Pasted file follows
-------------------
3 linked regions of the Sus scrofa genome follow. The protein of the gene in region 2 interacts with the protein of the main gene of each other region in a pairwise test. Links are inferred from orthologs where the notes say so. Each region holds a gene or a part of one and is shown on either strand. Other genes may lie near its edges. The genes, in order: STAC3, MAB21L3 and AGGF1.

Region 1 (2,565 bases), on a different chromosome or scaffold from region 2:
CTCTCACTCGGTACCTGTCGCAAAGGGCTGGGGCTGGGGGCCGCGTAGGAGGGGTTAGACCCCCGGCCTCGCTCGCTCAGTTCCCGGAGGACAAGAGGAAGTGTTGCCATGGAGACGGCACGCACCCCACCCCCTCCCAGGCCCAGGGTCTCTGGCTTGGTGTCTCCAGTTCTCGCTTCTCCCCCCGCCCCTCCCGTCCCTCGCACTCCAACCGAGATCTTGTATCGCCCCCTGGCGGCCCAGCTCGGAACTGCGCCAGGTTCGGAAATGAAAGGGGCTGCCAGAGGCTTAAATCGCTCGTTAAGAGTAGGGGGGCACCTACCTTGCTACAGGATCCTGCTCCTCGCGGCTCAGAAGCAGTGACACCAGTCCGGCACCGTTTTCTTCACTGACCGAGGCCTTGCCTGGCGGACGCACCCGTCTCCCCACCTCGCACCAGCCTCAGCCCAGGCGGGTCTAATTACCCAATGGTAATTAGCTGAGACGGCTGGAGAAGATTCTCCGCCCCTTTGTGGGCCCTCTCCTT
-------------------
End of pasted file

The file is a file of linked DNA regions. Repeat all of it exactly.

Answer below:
3 linked regions of the Sus scrofa genome follow. The protein of the gene in region 2 interacts with the protein of the main gene of each other region in a pairwise test. Links are inferred from orthologs where the notes say so. Each region holds a gene or a part of one and is shown on either strand. Other genes may lie near its edges. The genes, in order: STAC3, MAB21L3 and AGGF1.

Region 1 (2,565 bases), on a different chromosome or scaffold from region 2:
CTCTCACTCGGTACCTGTCGCAAAGGGCTGGGGCTGGGGGCCGCGTAGGAGGGGTTAGACCCCCGGCCTCGCTCGCTCAGTTCCCGGAGGACAAGAGGAAGTGTTGCCATGGAGACGGCACGCACCCCACCCCCTCCCAGGCCCAGGGTCTCTGGCTTGGTGTCTCCAGTTCTCGCTTCTCCCCCCGCCCCTCCCGTCCCTCGCACTCCAACCGAGATCTTGTATCGCCCCCTGGCGGCCCAGCTCGGAACTGCGCCAGGTTCGGAAATGAAAGGGGCTGCCAGAGGCTTAAATCGCTCGTTAAGAGTAGGGGGGCACCTACCTTGCTACAGGATCCTGCTCCTCGCGGCTCAGAAGCAGTGACACCAGTCCGGCACCGTTTTCTTCACTGACCGAGGCCTTGCCTGGCGGACGCACCCGTCTCCCCACCTCGCACCAGCCTCAGCCCAGGCGGGTCTAATTACCCAATGGTAATTAGCTGAGACGGCTGGAGAAGATTCTCCGCCCCTTTGTGGGCCCTCTCCTT